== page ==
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School Bus Driver Confiscates Pocketknife From Elementary Student, Then Gets Fired for It

“For using common sense, I lose my job.”

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No elementary school bus driver can enjoy hearing his passengers screaming, but these outbursts were altogether different.

During what was just his second solo outing on the job in Ohio, Dennis Kaliszewski was headed to his first afternoon stop when “it seemed as though the entire bus of students started to yell that a young boy had a knife in his possession," he told Cleveland.com.

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So, the 60-year-old substitute driver said, he pulled over and ordered the boy — between the ages of 8 and 10 — to hand over the knife. It took three tries, including Kaliszewski telling the kid the bus wouldn’t move and police would be called if he didn't cooperate, but the boy finally came to the front of the bus and gave Kaliszewski a small pocketknife.

And the bus started up again.

Kaliszewski told Cleveland.com he doesn’t believe the kid was a threat to other students, just showing off the pocketknife.

“I feel I defused the situation and eliminated any danger," he said.

That apparently wasn't good enough for the Parma City School District.

Kaliszewski said he was called to a meeting the morning after the Nov. 14 incident, attended by two supervisors and a representative of the district’s safety and security department, and was fired without the opportunity to defend himself, Cleveland.com reported.

The reason? Failure to follow district protocol.

District spokeswoman Erin Gadd declined to provide Cleveland.com with specifics regarding what such protocol entails since school board policy prohibits discussion of personnel matters.

But Kaliszewski told Cleveland.com what his three months of training taught him: In the case of a student with a weapon, he's supposed to stop the bus, tell riders there are mechanical problems and then contact police.

As to why he didn't follow those guidelines when the Pleasant Valley Elementary School student had the pocketknife, Kaliszewski said he wasn't certain the kid had a knife until it was actually handed over.

“To me, as an adult, I think I’d look like an idiot if I called police and it turned out to be a rubber knife,” he told Cleveland.com. “For using common sense, I lose my job.”

Kaliszewski didn't keep the incident a secret. While he made the rest of his stops that day, Kaliszewski said he told his supervisor he needed to discuss a situation with her. Upon returning to the district garage, he said he tried to find his supervisor and then learned she had left for the day. So Kaliszewski left too, then told his training supervisor about the incident and also documented it in a report and formal letter.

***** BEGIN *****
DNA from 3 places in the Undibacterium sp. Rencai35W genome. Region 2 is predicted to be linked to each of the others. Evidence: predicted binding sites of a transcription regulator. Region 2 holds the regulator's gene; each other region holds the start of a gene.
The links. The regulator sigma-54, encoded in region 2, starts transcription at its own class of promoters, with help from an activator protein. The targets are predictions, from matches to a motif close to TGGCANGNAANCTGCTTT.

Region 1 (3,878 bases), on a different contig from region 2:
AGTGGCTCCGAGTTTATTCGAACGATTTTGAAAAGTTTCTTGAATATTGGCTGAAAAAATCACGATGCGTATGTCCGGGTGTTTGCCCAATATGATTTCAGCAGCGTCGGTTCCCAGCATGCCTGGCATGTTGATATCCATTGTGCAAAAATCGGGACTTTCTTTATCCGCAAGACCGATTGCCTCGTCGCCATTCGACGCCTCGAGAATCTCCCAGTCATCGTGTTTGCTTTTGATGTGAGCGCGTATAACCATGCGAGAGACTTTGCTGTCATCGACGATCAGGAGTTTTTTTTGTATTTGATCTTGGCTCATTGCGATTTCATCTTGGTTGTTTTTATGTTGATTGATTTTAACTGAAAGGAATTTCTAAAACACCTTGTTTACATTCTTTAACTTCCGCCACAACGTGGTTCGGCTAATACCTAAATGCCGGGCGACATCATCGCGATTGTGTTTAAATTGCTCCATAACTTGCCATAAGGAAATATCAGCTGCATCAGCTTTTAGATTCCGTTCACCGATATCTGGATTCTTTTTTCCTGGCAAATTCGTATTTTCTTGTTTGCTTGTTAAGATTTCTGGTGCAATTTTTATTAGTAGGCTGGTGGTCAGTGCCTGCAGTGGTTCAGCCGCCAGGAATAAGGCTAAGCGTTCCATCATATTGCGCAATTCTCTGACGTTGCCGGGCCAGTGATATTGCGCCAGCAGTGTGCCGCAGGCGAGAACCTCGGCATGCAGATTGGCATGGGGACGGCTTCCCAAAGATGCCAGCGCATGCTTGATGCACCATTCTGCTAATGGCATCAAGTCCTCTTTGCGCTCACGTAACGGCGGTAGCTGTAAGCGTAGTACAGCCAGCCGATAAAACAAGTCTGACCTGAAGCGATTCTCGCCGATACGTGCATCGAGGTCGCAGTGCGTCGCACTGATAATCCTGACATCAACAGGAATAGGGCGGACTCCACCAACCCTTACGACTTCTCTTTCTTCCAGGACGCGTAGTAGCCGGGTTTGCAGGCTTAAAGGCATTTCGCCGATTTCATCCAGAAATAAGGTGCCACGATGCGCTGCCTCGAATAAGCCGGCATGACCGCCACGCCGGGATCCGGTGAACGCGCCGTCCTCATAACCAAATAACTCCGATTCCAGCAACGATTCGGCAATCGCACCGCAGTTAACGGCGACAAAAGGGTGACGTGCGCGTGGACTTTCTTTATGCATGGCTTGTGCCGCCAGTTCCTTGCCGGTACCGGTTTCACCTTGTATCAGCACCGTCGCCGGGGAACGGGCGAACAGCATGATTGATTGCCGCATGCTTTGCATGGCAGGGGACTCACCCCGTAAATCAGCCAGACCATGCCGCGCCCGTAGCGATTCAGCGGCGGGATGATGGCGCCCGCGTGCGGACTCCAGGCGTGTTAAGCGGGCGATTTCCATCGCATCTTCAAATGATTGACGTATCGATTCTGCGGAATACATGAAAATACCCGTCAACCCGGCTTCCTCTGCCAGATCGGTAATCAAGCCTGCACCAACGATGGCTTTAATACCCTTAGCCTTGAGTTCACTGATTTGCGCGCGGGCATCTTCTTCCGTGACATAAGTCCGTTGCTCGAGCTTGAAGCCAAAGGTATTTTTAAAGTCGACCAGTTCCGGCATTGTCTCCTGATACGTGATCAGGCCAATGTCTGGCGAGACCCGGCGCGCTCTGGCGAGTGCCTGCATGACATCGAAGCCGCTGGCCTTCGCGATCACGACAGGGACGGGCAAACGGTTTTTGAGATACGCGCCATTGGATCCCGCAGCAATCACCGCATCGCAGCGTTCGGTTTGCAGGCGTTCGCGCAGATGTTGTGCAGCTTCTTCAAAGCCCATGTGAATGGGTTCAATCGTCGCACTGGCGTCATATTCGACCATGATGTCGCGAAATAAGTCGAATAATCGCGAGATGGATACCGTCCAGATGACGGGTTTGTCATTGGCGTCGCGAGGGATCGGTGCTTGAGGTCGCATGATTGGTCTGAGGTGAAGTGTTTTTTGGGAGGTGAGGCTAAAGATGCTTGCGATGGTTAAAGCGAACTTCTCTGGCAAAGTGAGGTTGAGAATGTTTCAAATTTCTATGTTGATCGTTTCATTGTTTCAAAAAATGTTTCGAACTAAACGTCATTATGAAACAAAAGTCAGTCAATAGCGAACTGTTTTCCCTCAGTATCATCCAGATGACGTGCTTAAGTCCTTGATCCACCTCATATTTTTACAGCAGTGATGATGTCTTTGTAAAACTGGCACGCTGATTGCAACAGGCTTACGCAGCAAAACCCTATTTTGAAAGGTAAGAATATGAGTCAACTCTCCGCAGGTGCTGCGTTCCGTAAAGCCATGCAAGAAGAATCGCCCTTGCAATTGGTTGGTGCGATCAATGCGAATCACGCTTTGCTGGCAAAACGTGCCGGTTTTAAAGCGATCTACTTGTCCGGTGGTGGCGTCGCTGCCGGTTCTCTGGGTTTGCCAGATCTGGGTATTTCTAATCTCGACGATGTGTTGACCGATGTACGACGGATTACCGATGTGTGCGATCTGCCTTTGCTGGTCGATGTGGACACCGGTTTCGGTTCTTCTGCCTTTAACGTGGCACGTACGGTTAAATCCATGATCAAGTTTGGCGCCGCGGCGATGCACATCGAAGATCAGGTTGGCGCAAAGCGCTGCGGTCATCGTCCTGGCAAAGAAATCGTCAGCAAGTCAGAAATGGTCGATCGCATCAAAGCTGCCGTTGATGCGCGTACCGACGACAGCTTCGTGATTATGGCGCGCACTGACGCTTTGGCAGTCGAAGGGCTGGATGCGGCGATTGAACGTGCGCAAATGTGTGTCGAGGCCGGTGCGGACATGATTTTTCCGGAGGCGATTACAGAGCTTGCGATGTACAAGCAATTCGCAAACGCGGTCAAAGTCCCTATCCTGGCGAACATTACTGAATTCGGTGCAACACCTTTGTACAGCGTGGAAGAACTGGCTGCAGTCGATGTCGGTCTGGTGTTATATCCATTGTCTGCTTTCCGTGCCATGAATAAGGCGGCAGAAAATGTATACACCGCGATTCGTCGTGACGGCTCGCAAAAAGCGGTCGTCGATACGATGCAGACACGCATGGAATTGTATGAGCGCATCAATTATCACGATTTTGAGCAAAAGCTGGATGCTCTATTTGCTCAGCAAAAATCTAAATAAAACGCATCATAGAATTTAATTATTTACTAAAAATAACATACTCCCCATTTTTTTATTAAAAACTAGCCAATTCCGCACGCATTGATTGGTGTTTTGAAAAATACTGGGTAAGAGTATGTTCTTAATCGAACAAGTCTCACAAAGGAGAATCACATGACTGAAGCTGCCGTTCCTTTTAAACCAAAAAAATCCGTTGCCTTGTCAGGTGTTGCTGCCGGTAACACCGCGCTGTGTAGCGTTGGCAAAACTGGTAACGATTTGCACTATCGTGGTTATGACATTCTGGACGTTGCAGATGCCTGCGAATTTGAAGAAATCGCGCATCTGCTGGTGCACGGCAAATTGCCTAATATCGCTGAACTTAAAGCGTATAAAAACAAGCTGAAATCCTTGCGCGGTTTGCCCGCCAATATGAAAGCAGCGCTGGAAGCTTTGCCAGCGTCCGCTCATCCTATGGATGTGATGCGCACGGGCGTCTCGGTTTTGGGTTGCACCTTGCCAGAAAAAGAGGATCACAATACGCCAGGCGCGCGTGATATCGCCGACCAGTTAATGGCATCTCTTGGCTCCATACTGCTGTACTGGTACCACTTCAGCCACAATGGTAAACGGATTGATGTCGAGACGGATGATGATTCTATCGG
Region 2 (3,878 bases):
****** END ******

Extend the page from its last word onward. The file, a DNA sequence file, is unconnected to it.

“Being a caring contentious [sic] person, I thought I did all the correct things to defuse the situation, keep the students safe as safety is my main objective and doing all the things I was taught,” he wrote in the letter, according to Cleveland.com. “I reported to both my manager and higher ups that I had things that needed to be addressed. I was not trained in proper procedure once an incident has been resolved, in regards to what to say and what not to say.”

Indeed Kaliszewski said a parent at the last stop asked him why the bus was late. “At that I told her, when all the students were away from the door, that I was a substitute and I had confiscated a knife from one of the students,” he said in a letter to district Superintendent Jeffrey Graham. “I didn’t want to lie about it knowing all the students were previously yelling his name and figured they would all go running home and telling their parents. Plus I was not given instructions on what to say or not to say other then the truth.”

Kaliszewski told Cleveland.com he believes another reason for his termination is retaliation over angry telephone calls the district received from parents over the incident. Gadd, the district spokeswoman, confirmed at least one parent did contact the district about the incident.

Gadd wouldn't disclose the boy's age or grade to Cleveland.com, nor would she say whether he is facing disciplinary action.

Kaliszewski said he has contacted an attorney he hopes will help him get his job back and clear his name after being "unjustly relieved" of his position.

(H/T: Cleveland.com)

This post has been updated.

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